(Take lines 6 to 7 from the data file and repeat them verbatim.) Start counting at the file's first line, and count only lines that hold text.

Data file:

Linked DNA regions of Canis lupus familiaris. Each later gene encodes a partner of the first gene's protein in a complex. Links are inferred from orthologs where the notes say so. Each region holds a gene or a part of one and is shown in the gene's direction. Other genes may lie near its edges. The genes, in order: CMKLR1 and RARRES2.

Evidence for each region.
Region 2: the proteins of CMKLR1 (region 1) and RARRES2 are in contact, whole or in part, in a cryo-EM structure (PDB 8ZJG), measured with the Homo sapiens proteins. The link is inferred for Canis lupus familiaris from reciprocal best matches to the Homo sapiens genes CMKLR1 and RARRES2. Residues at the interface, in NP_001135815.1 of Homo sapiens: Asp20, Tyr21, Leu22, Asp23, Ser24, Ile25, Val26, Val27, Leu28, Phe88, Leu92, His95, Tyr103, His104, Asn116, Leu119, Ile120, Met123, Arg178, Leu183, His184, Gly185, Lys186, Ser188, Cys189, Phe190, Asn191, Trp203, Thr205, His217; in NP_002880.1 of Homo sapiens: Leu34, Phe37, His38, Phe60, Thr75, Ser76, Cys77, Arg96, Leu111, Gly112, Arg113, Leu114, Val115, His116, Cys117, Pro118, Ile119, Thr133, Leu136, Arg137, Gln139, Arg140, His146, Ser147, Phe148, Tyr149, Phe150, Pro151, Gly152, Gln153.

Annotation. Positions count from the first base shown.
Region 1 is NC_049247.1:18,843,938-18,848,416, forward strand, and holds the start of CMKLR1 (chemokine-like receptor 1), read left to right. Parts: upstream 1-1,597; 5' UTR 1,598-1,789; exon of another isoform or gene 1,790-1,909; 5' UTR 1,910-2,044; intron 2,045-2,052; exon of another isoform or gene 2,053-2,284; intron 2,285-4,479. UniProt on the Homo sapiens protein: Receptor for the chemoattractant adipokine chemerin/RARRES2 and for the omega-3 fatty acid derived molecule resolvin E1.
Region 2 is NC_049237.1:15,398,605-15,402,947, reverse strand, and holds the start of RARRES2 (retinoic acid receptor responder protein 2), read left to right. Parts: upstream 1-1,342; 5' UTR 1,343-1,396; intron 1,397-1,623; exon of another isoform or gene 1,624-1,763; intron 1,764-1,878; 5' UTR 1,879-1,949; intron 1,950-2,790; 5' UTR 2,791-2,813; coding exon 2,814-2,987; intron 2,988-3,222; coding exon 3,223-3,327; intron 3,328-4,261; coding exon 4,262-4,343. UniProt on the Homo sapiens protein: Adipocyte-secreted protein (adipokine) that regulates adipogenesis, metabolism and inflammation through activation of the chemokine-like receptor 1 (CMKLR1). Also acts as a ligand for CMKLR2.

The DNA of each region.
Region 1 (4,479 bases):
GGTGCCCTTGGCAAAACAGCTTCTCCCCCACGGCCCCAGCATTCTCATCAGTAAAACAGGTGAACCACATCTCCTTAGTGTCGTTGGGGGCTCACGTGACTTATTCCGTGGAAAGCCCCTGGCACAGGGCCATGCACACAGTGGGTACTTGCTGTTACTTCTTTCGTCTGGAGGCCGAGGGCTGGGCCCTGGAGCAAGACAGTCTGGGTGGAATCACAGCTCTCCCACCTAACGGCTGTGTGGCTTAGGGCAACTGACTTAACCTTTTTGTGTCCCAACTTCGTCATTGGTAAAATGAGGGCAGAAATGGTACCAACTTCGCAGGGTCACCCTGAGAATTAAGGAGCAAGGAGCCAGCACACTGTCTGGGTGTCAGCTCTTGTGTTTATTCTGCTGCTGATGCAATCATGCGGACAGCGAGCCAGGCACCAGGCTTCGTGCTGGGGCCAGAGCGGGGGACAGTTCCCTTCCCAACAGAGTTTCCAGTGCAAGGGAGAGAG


Region 2 is NC_049237.1:15,398,605-15,402,947, reverse strand, and holds the start of RARRES2 (retinoic acid receptor responder protein 2), read left to right. Parts: upstream 1-1,342; 5' UTR 1,343-1,396; intron 1,397-1,623; exon of another isoform or gene 1,624-1,763; intron 1,764-1,878; 5' UTR 1,879-1,949; intron 1,950-2,790; 5' UTR 2,791-2,813; coding exon 2,814-2,987; intron 2,988-3,222; coding exon 3,223-3,327; intron 3,328-4,261; coding exon 4,262-4,343. UniProt on the Homo sapiens protein: Adipocyte-secreted protein (adipokine) that regulates adipogenesis, metabolism and inflammation through activation of the chemokine-like receptor 1 (CMKLR1). Also acts as a ligand for CMKLR2.

The DNA of each region.